In the case of emitter-to-long fiber or fiber-to-fiber coupling, a special contra-propagating light injection system may be applied to increase the collimating properties of the coupling. Namely, very often (e.g., in the so called out-door coupling conditions) the length of the fiber, to be coupled, may be so big that the light injection from the fixing source becomes non-efficient. This is in particular the case when using ultra violet curable materials and glass fibers, which absorb the UV light making thus impossible the injection of light from the far end of the fiber. If possible, a fiber cut, coupling, fixing and final re-splicing may be applied. Otherwise, the above mentioned (in FIG. 5) automated alignment and fixing device may be further transformed and adapted for this purpose in the way demonstrated in the FIG. 6. In this case, special side fiber-out-coupling and side-fiber-injection systems 53 (separately or combined) may be used to inject into the fiber the light of the fixing source, and at the same time, to out-couple the light injected by the emitting source and detect its efficiency for the optimization feedback. The operation of such side-coupling and side-injection elements may be based on the fiber bending, fiber approached side-grating, combined or other well known in the art methods without cutting out the fiber. The operation of the whole system is then similar to the previous case. Obviously, the light emitter here may be another fiber. The same approaches may be used also for planar wave guiding structure coupling.

In another aspect of the present invention, the above mentioned optical resin or photopolymer preferably contains a material composition, which is dynamically (non remnant) sensitive to an excitation such as electric field, stress, heat, etc. In this case, the application of the external excitation may change the properties of light propagation through that material and consequently the light coupling conditions. Thus, the light coupling may be externally controlled or self-controlled. An example of such a device is the composite monomer or pre-polymer solution, which contains liquid crystal electro-optic materials. The described above solidification of the composite material, which is placed between the coupling surfaces, may then result in the formation of polymer stabilized liquid crystals, polymer dispersed liquid crystals or other kind of material structures, which are sensitive to electric field. The optical properties of this material may then be changed using appropriate electrodes arranged near the coupling space. Thus, the application of the electric field may change the orientation of liquid crystal molecules modifying thus the average refractive index of the composite material, its spatial distribution and consequently the light coupling conditions.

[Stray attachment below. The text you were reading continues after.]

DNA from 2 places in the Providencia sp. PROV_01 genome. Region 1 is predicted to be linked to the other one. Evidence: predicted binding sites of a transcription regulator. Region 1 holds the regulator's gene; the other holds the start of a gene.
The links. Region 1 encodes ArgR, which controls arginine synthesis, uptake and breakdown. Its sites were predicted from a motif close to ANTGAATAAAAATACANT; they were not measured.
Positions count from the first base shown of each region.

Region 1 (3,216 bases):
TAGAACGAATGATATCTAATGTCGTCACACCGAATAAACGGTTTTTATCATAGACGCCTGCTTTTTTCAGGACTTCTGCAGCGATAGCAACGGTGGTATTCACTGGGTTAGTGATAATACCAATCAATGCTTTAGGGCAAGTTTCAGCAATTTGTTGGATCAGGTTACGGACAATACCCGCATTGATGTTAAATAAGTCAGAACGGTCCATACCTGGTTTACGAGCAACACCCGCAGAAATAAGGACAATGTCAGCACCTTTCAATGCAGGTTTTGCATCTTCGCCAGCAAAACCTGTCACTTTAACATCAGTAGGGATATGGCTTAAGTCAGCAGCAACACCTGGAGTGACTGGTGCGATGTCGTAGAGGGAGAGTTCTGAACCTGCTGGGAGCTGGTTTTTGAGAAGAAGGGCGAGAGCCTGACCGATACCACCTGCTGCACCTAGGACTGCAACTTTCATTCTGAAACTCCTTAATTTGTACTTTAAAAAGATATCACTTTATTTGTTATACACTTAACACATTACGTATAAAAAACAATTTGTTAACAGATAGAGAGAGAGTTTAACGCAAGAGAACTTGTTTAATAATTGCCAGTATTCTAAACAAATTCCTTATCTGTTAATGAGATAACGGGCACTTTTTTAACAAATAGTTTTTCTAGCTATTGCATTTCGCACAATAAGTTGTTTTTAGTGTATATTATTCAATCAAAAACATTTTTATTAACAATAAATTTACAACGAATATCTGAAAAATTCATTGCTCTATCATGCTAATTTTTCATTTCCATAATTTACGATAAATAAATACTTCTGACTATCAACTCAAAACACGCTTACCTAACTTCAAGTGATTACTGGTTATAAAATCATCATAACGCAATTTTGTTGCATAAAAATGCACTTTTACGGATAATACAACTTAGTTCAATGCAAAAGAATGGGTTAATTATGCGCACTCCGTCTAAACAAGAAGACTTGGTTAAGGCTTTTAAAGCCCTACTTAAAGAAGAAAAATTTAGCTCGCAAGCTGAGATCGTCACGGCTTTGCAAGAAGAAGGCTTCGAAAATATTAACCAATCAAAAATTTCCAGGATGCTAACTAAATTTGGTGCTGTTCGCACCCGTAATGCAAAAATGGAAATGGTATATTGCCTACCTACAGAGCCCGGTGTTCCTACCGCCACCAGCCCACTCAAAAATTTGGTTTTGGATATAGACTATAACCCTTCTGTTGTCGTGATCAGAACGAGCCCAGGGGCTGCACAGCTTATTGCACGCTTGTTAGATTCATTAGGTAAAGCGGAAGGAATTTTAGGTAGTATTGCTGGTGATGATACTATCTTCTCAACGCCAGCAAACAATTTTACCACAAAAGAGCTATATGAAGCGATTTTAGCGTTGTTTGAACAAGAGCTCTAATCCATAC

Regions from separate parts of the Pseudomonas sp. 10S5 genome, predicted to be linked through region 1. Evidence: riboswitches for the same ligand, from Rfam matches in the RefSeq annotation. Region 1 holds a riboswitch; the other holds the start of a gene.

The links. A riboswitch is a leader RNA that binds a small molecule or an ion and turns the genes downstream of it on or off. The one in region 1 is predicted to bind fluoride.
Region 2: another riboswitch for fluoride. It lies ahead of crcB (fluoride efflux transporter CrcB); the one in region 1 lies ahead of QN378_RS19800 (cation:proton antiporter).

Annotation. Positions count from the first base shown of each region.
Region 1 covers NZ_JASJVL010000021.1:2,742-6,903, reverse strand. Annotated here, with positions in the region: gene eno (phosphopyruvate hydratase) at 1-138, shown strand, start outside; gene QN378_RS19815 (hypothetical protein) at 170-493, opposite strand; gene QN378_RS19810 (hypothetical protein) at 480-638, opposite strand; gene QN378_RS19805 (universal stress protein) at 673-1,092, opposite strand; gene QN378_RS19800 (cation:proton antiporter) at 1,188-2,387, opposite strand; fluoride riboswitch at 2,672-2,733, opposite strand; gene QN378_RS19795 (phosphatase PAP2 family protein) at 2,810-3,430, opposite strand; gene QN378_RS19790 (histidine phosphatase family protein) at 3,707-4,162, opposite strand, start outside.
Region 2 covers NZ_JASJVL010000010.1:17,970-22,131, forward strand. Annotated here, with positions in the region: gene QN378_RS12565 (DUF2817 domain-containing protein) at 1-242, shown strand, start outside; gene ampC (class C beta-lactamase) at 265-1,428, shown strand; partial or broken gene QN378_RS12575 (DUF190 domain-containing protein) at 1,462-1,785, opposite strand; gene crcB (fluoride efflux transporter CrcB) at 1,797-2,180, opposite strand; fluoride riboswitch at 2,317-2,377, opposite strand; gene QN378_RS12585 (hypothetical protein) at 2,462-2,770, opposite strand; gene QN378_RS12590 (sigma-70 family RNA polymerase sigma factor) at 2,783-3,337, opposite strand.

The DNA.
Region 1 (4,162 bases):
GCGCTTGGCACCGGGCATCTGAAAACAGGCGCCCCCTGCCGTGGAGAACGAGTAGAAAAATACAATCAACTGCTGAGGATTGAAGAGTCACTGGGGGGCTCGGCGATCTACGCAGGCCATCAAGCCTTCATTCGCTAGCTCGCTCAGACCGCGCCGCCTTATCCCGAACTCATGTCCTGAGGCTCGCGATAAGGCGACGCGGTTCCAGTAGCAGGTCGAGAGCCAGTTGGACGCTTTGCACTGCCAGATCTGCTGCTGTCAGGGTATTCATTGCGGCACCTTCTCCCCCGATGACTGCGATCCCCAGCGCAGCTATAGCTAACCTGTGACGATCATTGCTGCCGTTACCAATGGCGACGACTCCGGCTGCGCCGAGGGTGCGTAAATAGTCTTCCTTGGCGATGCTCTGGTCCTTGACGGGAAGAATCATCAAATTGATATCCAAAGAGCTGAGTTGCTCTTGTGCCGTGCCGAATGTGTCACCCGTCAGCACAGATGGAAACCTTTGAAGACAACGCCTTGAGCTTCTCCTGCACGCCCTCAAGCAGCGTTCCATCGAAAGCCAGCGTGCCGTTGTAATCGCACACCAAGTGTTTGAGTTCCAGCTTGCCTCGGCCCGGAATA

In a particular case of non-remnant light-sensitive material composition (often called: nonlinear materials), used between the coupling surfaces, the coupling efficiency may be controlled in real-time using the guided or emitted light power itself. Thus, for so called self-focusing composite materials, the local refractive index increases upon the light power increase. Such an increase may create a nonlinear optical guide (e.g. for a gaussian profile light emerging from the fiber end or from the emitter or from both sides) improving thus the coupling efficiency upon the increasing the light power. In contrast, the refractive index is reduced in self-defocusing materials for the same power-increase, which may then limit the light transmission through the coupling material via defocalization, which is degrading the guiding channel. Thanks to the dependence of these phenomena upon the polarization of light (as in liquid crystals), the coupling properties may be modified also using the modulation of the polarization state of the emitted light.

The embodiments of the invention described above are intended to be exemplary only. The scope of the invention is therefore intended to be limited solely by the scope of the appended claims.

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U.S. Classification385/91, 385/52, 385/147
International ClassificationG02B6/36, G02B6/42, G02B6/10, G02B6/13
Cooperative ClassificationG02B6/4201, G02B6/13, G02B6/10
European ClassificationG02B6/42C, G02B6/13
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Year of fee payment: 4
May 16, 2014REMIMaintenance fee reminder mailed
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Nov 25, 2014FPExpired due to failure to pay maintenance fee
Effective date: 20141003